Trip: Guye Peak - South Gully Trip Date: 01/30/2021 Trip Report: After a sad, failed Terror attempt last summer, @Hoo and I were in desperate need of getting onto the send train. What better objective than a barely-5,000' peak right next to I-90 with a recent hope-inspiring TR? We got a rough alpine start at 9:30 from the car -- the Summit parking lot was full so we parked on the side of the road -- and skinned up to near the beginning of the route, which maybe took us a half an hour from the car or so? We started booting when we got sick of the steeper avy debris skinning. We heard hexes (we think) up above and saw a party coming down from a variation to the start that they weren't happy with. Coincidentally, one of them was a someone from the TAY forum who'd just posted a TR for skiing Preacher -- recognized her by her sweet purple Voile skis. A third party was in front of us so we got kind of sandwiched. The weather was great: overcast but no precip or wind, not cold at all. We soloed up through alternating sections of steeper and more moderate snow with a good bootpack, through a couple of short steps with actual water ice, some bare rock, and super solid snow sticks. A fair amount of spindrift made for a good ambiance. I requested we rope up after that and I was glad for the toprope for the next few steps that were harder for me -- but Micah led them handily. The chockstone steps were not bad, with good protection, easy mantels, some good root grabs, a couple solid turf sticks. The snow was awesome, did I mention that? Secure everything. Up toward the top it became a little wallow-y with the fresh (super light) snow, no windslab. Finally we got to the current crux of the route: the final corner/chimney pitch, with thin and nonexistent ice, a lot of bare, downsloping slabby feet, and very little pro to be found. Luckily Micah was game and went for it. After a bit of hemming and hawing, hammering in the two pins, finding a passive cam placement, sending lots of precious but shitty ice down, he developed major ovaries and sent it without incident! Yesss! Impressive. Many partner points. We think it would be called M4 as it is now. It's mind-blowing that this is on the easy end of mixed climbing... By this time, one party was behind us, and the other had bailed early on. Half of Party #2 had watched most of Micah's lead and told her partner when he came up that uh, maybe I could just tag their rope up and give them a belay? He was interested in leading it. So I started up with my toprope. It was SO HARD and I was seriously worried I would need Micah to set up a haul system to get my ass up. At one point a pick popped off and I got to see how stretchy the rope was, blowing my toprope onsight. Noooo! All of the ice throughout the route is rapidly delaminating and falling apart. Until we get a new cold snap, don't count on getting any screws on route. Micah claims hexes might be worthwhile for the crux bit. After all that, the second half of Party #2 requested I leave a pin in for him. Of course! Then after watching my next flailing with desperate scratching and weird attempt to use some chimney technique, they asked for us to throw our rope down for them to get a belay. We'll try! Luckily the nature of the route allowed for that to happen, and we brought him up tagging his line. At this point we were more exposed to the wind, and it had started snowing lightly. We walked up toward the top and took a much-needed but way too short break, completely forgetting about the supposed mandatory rappel, taking off our harnesses. I think it was about 2:30pm? Very few views, unfortunately, but a new-to-me summit! The other party arrived and told us they weren't able to clean the piton, so there's some fixed pro to use at your own risk...and/or maybe booty. We all set off up and down the ridge. Micah spotted the tree with tat and rapped down. Toward the end, he called to us that the rap was unnecessary in current conditions. I downclimbed the secure snow, we made the short traverse, and continued up the gully to get around the north peak. Thanks Micah for the steps.... We transitioned and got some of the driest powder I've skiied this season for a couple hundred feet. I was sad to be on my skinny skis (80 underfoot) and my legs were feeling shot. Still got a faceshot though, so all good! Some fast-running dry sloughs on the steeper stuff. Micah made it look easy on his splitboard. Down below, the snow turned to some of the worst skiing I've ever had on all the ice and avy debris in the trees. Definitely slow and cautious skiing on tired legs, trying not to screw up a knee. Micah really savored the flat and rolling terrain as we exited the Commonwealth, transitioning between split-ski and splitboard and skinning and splitboard an unfortunate number of times. We got back to the car around 5pm, our calves worked and feeling deserving of the beer. Overall a great day out in Snoqualmonix with a cool route, a lot of fun/comfortable snow/ice, a spicier crux than expected, way better pow turns than expected, a longer day and more tired legs than expected, and a solid backcountry partner! I also figured out a new way to carry my skis vertically on my pack using ski straps and it worked really well. On the fantastically short drive back to Seattle, I saw a license plate: that caught my eye: "SKI TAY" .. I wonder who that is?! Gear Notes: Rack brought: 5 screws of varying lengths 0.75 BD, yellow and orange Metolius Two knifeblades Four or five small nuts A picket (I know...) Handful of single-length alpine draws Handful of double-length alpine draws Used: Screws 0.75 Yellow Metolius Knifeblades Nuts Didn't use the picket (I know) Approach Notes: Summit West parking lot to Commonwealth trail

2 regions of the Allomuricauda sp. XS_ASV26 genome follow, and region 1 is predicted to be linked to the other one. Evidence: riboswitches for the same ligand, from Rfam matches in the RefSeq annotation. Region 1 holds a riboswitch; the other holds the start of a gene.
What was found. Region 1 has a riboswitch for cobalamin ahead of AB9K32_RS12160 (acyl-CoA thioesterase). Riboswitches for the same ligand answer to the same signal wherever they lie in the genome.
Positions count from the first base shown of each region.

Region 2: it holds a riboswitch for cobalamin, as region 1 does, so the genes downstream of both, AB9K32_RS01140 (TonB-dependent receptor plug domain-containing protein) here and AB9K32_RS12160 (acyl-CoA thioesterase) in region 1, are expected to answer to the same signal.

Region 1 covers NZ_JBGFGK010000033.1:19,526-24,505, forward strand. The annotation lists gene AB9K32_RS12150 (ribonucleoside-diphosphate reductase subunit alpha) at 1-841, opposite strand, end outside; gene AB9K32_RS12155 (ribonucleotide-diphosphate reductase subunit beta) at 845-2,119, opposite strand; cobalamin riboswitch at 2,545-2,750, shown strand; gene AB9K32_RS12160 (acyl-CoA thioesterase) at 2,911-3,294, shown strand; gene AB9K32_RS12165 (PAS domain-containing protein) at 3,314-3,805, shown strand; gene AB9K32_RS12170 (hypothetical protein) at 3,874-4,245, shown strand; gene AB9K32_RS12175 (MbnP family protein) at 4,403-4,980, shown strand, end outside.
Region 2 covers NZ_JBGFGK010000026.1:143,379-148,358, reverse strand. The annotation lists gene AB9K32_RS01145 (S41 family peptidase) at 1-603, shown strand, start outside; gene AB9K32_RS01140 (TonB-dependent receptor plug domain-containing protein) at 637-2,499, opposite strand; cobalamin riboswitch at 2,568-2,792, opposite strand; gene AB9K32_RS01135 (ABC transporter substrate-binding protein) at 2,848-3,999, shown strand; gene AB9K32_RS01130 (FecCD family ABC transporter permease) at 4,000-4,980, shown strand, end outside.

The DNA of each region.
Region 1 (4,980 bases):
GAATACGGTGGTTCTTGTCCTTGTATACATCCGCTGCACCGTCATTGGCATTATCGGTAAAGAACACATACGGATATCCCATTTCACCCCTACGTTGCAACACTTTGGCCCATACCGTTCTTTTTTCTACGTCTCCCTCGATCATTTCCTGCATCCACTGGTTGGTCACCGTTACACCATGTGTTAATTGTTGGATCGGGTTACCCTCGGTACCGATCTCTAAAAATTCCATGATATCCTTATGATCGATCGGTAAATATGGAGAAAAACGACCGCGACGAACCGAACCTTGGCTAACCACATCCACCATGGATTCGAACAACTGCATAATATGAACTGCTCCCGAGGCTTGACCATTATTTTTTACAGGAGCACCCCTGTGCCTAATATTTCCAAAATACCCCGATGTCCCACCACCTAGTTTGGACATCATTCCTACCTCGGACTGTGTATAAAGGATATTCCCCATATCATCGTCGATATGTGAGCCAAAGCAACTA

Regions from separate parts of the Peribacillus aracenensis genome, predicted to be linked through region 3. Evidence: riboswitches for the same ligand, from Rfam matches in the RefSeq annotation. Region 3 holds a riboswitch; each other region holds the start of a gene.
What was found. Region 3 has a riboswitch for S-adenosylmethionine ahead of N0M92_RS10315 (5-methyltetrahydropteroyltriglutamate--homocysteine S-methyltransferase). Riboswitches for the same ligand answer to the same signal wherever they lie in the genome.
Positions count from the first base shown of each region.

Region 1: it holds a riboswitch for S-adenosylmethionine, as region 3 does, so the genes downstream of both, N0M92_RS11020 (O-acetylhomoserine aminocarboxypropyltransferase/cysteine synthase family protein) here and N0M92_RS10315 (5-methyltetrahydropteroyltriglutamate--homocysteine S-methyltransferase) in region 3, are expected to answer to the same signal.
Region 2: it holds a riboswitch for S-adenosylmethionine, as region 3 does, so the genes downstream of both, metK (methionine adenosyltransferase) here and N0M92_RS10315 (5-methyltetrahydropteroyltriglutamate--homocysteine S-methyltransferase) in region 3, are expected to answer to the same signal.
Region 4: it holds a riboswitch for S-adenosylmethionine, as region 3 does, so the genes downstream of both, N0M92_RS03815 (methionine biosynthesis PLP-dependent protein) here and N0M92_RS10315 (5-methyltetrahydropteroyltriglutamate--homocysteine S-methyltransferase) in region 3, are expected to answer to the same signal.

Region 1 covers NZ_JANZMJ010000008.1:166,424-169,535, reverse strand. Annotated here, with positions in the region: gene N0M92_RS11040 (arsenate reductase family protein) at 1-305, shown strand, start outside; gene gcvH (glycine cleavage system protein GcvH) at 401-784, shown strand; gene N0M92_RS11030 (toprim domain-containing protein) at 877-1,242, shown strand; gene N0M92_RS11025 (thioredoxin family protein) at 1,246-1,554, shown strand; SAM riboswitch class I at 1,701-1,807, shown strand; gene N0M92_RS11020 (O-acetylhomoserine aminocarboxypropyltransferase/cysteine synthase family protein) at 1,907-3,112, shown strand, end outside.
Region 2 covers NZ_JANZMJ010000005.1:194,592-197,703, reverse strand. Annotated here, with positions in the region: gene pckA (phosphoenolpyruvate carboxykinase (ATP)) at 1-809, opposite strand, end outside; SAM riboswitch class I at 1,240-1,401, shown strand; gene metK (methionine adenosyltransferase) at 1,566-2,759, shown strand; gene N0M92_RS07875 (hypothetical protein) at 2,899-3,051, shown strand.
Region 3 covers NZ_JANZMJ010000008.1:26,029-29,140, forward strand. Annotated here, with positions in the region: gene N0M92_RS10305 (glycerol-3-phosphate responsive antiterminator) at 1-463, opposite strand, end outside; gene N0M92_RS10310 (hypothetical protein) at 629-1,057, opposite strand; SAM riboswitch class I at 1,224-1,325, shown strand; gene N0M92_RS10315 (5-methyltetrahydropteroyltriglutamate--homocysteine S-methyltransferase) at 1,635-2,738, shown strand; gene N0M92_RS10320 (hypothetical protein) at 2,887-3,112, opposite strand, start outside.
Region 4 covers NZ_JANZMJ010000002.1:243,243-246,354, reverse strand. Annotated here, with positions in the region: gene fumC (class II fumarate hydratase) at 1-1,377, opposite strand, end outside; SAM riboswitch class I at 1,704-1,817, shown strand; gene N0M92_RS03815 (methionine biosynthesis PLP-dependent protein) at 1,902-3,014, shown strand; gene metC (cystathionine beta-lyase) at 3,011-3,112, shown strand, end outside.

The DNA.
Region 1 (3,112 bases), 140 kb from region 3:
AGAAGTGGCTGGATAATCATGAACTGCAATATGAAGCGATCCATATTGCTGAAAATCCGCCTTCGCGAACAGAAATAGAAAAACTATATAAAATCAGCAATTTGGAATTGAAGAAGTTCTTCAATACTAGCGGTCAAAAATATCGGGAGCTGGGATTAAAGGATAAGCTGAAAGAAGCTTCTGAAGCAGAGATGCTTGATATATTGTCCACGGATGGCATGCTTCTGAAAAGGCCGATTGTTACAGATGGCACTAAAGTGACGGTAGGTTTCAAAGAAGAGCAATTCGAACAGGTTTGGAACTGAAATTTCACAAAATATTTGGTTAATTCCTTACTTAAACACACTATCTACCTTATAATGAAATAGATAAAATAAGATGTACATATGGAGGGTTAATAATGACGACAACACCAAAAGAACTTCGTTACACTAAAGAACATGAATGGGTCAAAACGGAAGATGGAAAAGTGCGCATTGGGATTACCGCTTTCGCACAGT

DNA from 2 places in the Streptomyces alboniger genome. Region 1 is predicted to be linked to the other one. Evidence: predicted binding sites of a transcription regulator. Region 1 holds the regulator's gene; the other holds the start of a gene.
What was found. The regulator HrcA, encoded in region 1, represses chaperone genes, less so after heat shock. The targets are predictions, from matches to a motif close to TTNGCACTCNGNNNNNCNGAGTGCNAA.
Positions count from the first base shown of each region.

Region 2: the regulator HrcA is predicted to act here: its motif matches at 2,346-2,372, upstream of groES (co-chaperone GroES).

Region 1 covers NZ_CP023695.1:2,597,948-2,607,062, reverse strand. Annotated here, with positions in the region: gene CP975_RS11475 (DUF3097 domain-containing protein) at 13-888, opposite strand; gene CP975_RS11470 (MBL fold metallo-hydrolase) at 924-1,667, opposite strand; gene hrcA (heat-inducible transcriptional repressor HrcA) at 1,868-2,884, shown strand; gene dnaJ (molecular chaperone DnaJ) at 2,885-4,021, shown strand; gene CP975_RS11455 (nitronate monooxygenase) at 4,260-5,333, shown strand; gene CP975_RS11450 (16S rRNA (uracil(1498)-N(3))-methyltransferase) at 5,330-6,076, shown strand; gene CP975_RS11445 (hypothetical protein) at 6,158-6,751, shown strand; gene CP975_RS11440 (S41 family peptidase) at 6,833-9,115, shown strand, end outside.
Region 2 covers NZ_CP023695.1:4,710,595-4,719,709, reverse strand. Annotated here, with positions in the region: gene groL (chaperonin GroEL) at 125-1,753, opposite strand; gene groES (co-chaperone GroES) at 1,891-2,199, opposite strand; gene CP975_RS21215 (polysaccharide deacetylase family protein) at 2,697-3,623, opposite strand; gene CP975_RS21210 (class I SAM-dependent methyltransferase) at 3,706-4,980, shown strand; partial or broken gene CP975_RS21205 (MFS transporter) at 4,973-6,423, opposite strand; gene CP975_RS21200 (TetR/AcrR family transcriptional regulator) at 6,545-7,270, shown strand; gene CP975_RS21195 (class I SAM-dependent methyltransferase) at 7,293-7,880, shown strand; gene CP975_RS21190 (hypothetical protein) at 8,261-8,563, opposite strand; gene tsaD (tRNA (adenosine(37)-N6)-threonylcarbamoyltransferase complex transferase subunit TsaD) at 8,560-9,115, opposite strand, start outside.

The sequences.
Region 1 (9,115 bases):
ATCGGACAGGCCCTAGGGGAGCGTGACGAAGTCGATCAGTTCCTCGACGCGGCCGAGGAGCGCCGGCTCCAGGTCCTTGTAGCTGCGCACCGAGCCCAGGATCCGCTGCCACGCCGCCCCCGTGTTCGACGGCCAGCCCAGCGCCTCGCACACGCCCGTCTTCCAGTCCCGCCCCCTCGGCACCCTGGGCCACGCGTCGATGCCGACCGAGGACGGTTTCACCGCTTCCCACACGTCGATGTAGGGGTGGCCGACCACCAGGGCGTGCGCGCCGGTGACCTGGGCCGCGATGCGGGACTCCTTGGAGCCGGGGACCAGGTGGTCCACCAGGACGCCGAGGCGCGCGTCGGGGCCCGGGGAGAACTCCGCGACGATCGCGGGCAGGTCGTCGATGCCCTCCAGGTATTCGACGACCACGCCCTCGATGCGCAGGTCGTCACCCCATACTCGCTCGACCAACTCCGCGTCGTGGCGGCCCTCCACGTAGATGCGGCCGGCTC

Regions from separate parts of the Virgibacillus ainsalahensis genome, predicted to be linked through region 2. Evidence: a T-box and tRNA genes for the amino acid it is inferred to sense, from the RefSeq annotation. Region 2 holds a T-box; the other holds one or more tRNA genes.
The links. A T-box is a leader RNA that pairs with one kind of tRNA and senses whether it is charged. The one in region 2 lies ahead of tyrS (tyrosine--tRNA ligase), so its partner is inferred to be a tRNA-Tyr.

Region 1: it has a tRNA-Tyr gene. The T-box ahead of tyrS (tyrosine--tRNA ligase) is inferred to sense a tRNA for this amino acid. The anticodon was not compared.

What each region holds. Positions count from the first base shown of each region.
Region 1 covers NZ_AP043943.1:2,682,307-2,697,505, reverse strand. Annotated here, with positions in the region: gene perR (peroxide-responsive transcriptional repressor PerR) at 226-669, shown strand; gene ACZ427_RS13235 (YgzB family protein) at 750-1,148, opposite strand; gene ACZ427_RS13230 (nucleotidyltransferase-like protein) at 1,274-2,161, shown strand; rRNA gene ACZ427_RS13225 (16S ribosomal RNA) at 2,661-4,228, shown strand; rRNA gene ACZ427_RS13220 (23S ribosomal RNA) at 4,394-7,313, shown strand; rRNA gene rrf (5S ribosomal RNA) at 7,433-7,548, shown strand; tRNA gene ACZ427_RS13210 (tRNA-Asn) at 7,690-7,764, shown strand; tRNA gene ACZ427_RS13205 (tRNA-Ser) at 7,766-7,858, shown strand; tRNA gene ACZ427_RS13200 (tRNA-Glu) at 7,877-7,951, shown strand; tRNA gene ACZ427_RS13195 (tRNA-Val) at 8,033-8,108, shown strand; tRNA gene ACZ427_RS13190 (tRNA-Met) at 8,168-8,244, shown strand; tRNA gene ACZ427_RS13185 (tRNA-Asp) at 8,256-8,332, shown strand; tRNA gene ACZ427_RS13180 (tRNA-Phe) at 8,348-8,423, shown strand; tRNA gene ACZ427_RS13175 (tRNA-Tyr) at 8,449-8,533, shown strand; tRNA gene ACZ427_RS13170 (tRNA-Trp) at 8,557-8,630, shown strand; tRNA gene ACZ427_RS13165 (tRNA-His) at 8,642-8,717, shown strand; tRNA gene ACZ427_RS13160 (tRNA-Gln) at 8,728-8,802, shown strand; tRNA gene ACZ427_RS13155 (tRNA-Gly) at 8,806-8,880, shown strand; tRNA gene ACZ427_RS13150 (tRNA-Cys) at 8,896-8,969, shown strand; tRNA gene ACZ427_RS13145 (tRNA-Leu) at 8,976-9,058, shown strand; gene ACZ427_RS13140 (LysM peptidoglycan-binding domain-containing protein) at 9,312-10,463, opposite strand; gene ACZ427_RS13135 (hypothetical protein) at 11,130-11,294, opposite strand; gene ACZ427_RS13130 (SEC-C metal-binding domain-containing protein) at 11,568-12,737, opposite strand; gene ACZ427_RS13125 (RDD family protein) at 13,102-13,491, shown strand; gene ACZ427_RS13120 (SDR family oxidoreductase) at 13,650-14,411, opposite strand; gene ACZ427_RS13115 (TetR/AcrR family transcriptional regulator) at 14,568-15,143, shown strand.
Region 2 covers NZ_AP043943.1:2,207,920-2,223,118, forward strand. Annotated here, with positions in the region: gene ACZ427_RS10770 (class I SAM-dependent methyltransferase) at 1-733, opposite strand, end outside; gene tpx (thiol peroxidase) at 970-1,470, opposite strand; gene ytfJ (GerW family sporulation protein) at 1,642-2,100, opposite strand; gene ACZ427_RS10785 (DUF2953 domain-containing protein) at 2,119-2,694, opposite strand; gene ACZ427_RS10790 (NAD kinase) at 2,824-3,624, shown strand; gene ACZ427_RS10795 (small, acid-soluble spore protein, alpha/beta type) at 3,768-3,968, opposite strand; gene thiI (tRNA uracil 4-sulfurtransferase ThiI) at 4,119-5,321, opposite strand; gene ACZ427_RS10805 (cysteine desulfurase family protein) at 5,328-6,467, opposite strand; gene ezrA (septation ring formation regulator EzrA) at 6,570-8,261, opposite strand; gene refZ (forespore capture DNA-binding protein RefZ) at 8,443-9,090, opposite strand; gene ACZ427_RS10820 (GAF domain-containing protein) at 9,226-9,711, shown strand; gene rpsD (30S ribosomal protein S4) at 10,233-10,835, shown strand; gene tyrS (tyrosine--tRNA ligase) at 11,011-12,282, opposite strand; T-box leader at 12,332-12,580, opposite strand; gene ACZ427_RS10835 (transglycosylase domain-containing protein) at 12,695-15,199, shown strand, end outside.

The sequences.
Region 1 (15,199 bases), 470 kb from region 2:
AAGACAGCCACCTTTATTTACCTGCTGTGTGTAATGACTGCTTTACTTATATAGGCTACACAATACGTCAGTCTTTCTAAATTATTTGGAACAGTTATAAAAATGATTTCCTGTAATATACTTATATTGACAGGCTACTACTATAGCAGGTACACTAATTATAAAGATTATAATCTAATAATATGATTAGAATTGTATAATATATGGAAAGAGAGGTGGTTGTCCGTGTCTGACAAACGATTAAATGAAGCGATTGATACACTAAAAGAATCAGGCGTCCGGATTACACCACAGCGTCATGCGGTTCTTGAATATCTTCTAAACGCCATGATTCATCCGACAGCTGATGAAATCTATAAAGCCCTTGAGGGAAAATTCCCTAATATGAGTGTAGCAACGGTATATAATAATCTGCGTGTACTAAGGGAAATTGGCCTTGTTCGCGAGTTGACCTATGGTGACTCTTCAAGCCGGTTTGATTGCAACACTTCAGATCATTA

26. 1 point